SUN PHOTO/PAT COPELAND
Carol Surko and Anne Ricci grout their stones.
By Pat Copeland
sun staff writer
Glenn LeFevres students like his class in making
stained glass, garden stepping stones so much that they
keep coming back.
"The idea was to teach them once and then theyd
go do it on their own," LeFevre said with a laugh.
Thats not how it worked out. They keep coming back."
Students make the stepping stones in a two-day workshop
held on a Monday and Wednesday and each workshop involves
a different design.
"I buy 16-inch round stepping stones and cut
and grind all the pieces except for two or three,"
LeFevre explained. "Then I teach the students how
to cut and grind the glass. They glue the glass to the
stone with a special adhesive and the second day, they
"I cut the most of the glass pieces ahead of time
because with 10 students and 50 pieces in a design, that
could be 500 pieces of glass. I also pick the design for
the class, but if they want to do something different,
I charge $10 more."
Designs include animals, birds, flowers, a mermaid, and
butterflies, each made in brightly colored stained glass.
LeFevre said when he retired to Florida after a career
as a buyer for Montgomery Ward in New York and Chicago,
he began with oil painting and moved onto pottery before
discovering stained glass.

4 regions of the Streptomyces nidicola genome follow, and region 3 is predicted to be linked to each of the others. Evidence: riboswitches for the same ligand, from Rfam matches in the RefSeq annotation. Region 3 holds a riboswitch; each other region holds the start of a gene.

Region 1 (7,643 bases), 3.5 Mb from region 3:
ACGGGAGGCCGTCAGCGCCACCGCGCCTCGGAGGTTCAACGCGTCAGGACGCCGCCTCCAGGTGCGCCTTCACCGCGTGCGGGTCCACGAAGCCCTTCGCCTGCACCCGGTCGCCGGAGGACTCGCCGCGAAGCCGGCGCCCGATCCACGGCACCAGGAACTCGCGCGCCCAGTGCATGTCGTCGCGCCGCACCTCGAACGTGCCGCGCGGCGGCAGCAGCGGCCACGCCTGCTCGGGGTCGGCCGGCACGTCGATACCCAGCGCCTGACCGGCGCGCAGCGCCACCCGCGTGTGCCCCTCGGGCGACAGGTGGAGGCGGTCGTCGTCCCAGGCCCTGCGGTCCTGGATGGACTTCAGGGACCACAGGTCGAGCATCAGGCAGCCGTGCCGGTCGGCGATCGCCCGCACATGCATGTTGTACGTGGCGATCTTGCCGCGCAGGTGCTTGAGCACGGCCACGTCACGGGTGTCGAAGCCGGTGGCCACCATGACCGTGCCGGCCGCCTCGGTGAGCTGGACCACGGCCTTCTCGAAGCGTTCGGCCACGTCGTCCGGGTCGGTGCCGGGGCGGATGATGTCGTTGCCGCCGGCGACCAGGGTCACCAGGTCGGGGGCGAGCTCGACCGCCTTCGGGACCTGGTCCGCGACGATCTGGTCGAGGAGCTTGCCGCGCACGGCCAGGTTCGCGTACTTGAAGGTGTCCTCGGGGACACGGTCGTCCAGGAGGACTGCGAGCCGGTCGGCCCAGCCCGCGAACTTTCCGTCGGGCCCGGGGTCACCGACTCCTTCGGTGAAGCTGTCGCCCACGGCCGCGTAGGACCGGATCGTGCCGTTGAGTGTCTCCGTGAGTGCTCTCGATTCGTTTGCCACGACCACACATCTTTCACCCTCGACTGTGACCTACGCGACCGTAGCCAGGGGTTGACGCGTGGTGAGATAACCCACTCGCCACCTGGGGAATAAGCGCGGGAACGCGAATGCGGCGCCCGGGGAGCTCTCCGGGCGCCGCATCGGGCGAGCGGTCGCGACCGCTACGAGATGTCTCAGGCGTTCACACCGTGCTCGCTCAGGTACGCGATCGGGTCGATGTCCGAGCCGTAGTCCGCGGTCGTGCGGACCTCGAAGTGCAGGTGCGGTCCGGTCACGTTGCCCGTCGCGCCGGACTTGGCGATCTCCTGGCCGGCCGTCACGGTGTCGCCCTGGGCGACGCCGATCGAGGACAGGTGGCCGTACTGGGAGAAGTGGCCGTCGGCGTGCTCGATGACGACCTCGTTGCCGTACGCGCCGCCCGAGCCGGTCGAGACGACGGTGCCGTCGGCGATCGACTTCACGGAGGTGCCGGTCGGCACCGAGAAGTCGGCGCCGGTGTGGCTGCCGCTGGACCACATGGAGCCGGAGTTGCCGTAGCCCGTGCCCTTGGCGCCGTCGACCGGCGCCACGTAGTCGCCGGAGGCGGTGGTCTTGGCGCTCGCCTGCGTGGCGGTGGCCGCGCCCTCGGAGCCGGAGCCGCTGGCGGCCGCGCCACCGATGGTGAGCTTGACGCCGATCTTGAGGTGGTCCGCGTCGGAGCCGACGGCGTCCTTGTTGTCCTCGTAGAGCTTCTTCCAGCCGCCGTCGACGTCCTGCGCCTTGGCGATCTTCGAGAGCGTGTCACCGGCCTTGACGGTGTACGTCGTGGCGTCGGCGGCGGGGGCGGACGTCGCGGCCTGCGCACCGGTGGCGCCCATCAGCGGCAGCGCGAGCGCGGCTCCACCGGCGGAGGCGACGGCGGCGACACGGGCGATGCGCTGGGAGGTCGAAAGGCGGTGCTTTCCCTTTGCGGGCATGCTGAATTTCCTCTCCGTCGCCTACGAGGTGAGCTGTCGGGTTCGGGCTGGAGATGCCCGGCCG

"I went to a demonstration and started working in
stained glass. I put my pieces in a consignment shop and
the owner said I should try making stepping stones. He
showed me the ones he was buying and they were terrible.
I started making them for the shop and they took off."
LeFevre said Community Center Administrative Assistant
Sandee Pruett saw him selling the stones at the farmers
market and asked him to teach a class. That was four years
ago and he still makes and sells the stones for $55 each
at the farmers market in downtown Bradenton on Saturdays.
Anybody can do this," he maintained. Its
a craft, not an art. If they want to do it at home, I
provide a list of equipment and materials and where to
buy them. For a couple hundred dollars, you can have everything
you need. Its a fairly clean hobby."
The next two-day workshop is being held March 12 from
1 to 3:30 p.m. and March 14 from 2:30 to 3:30 p.m. The
design is the double dolphin. The fee for the workshop
is $55 for members and $60 for non-members.
The class size is limited and the deadline to sign up
is March 7. Calls Sandee at 778-1908 to register. The
class is being held in the St. Bernard Church activity
center, 248 S. Harbor Drive, Holmes Beach, while the new
Community Center is under construction.